Why I chose it: I bought this long ago. It’s survived multiple book purges and moves, but I finally opened it up because I’m participating in a book challenge this summer, and one of the categories is a book about art or an artist. To avoid spending all the money, I’m checking my to read pile first, and came across this gem.

Review: I don’t know much (anything?) about architecture. I know that craftsman homes are popular in my current city, and that ranch-style homes were popular where I grew up. I’ve been learning a bit reading the amazing blog McMansion Hell (which I only came across recently thanks to Zillow going after the writer, then having to back off), but I’ve not been able to put my finger on why certain styles depress the hell of me (most one-story homes; any office park a la Office Space), while others bring me joy (pretty much anything in Paris).

This book has helped me to understand a bit better where my tastes lay and why. I am certain that there are architects who would disagree, but much of Mr. de Botton’s premise is that not only does style reflect the available resources and the elements that must be kept out (a house in Phoenix is probably going to look different from a house in Finland), but also the lives we are living. The greatest example of this is when he argues that people who seek out modernist homes are looking for some order in a chaotic life outside the home, whereas those dramatic palaces built in the 1600s weren’t just a fancy show of money, but also an attempt to create beauty in a time that was pretty dangerous (I mean, think about the diseases running rampant through cities).

I feel that I learned about architecture and beauty, but I also got to enjoy some gorgeous writing. The language Mr. de Botton uses throughout is lovely, a perfect accompaniment to the many examples of different styles of home and building. It can be a bit dense at time, but I think it is worth it, especially for those interested in a more philosophical examination of our built environment.

The only reason this is a 4-star book for me is because there are so many lovely pictures in this edition but they are all in black and white, which really takes away from my ability to see the detail and understand more of why they might be examples of architecture that elevates or depresses us. If not for that, this would be a 5-star read.
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LibraryThing member PattyLee
I do love architecture and frequently find myself fascinated by examples of architecture while traveling. This is a beautifully written book, sort of part philosophy and part close observation of building and design and, if you like that sort of thing, you might try this. One caveat: the section on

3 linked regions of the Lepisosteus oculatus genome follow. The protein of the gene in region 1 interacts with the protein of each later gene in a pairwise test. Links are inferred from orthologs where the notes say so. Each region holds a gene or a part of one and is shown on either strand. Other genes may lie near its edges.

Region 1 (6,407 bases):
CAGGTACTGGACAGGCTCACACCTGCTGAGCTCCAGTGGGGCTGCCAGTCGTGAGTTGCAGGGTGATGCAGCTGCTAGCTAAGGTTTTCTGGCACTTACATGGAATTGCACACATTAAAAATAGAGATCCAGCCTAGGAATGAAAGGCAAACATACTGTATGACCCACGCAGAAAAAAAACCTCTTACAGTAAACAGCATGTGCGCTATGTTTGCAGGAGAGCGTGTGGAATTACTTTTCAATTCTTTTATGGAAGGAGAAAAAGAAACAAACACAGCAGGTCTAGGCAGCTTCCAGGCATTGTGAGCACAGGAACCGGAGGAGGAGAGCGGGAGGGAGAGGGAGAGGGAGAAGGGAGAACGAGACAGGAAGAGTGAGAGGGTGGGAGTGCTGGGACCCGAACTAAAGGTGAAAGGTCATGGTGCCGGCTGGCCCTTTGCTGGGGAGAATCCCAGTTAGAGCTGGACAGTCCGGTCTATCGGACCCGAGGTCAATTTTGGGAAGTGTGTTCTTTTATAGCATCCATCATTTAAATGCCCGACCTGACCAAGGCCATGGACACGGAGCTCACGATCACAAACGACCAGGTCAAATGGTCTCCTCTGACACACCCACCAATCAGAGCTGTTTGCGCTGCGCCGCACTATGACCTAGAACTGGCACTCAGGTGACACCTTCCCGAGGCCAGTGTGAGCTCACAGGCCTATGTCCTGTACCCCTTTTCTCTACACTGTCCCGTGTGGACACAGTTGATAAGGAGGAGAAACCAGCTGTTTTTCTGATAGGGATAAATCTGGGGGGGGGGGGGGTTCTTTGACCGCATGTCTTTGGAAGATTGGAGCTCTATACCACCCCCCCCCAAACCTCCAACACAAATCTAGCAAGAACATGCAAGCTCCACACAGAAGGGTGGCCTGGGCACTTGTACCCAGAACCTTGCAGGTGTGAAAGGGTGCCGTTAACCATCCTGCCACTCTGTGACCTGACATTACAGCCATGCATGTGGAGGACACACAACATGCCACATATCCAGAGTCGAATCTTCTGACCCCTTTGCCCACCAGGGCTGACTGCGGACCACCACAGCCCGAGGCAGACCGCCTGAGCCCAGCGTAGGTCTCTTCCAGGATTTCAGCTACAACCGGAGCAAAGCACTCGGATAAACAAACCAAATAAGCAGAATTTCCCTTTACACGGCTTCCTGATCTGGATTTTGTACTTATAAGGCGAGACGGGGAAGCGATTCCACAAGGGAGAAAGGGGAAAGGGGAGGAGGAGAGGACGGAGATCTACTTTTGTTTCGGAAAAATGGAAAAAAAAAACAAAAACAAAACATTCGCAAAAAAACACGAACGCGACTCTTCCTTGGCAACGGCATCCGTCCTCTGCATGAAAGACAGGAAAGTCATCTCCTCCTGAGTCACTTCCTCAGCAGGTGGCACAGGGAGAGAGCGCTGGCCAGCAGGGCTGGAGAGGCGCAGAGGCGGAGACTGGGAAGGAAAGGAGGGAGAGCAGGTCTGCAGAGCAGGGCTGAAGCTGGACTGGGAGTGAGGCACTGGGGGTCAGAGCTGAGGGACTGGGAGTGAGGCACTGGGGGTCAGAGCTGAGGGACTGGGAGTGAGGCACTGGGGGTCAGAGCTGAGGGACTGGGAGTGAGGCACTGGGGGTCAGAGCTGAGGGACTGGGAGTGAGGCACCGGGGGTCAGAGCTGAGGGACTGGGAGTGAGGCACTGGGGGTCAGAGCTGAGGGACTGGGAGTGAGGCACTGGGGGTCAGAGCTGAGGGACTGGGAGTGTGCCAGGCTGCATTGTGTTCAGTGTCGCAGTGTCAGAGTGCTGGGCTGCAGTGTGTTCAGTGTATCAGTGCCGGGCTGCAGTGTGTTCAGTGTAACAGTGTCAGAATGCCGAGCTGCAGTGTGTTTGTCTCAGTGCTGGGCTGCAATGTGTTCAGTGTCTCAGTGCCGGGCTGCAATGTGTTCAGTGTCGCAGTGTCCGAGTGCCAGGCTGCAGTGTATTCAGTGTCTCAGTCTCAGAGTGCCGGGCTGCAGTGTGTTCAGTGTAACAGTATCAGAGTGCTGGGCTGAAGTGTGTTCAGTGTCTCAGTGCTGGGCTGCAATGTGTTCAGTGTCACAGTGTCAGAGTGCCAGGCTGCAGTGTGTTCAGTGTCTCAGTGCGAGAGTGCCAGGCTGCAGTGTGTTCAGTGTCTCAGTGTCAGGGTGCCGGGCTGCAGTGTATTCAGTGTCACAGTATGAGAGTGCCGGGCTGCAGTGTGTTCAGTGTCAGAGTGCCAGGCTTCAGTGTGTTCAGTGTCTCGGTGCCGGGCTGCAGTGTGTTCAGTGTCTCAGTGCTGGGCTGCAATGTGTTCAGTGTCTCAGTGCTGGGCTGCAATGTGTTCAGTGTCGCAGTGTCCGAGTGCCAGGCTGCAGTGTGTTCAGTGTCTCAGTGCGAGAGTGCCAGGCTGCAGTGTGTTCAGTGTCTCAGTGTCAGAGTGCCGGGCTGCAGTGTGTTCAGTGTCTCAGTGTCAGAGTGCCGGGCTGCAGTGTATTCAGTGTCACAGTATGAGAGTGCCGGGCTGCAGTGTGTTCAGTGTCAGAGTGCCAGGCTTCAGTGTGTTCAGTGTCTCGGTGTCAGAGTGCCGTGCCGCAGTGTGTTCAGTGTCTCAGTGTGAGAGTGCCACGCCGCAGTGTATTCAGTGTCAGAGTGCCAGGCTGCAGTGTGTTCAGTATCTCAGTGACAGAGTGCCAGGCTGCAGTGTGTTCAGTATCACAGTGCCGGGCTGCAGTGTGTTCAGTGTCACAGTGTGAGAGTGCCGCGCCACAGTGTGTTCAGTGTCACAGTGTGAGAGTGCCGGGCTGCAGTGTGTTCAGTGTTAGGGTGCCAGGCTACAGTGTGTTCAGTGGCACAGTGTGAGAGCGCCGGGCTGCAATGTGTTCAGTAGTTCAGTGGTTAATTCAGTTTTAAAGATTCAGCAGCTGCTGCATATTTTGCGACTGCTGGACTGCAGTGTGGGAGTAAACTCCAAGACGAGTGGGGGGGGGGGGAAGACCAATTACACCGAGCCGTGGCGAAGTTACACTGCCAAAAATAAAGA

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why buildings speak to us is pure anthropomorphic blather. De Botton is better than this. You could skip it to avoid being annoyed, but the illustrations are worth a look. Regardless, I would read the book again, no problem, and recommend it to others.
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LibraryThing member MarkLacy
Not what I had hoped or thought it would be: how we design and construct happiness. Rather, this should've been titled "The Happiness of Architecture," because architecture is the chief topic. Much discussion about aesthetics. I'm surprised that there was little mention (or any?) of the character
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of a house or building. Nor was there much (if any?) mention of the importance of landscaping to the appreciation of architecture, the two of them complementing one another.
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LibraryThing member annbury
This book asks a question that has interested me for a long time -- what makes some buildings beautiful? Unfortunately, the author does not provide much in the way of answers. He does discuss some interesting ideas, notably the fact that ideas of beauty in architecture change over time. But he
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passes over this to go on to more timeless issues -- balance, elegance, etc. It all sounds very nice -- Mr. De Botton's prose in unfailingly elegant, sometimes irritatingly so. It just doesn't add up to much.
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LibraryThing member mykl-s
Much as I enjoyed reading Botton's Consolations of Philosophy, I cannot recall enough about this book to review now, after a few years.


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7.8 inches


0241970059 / 9780241970058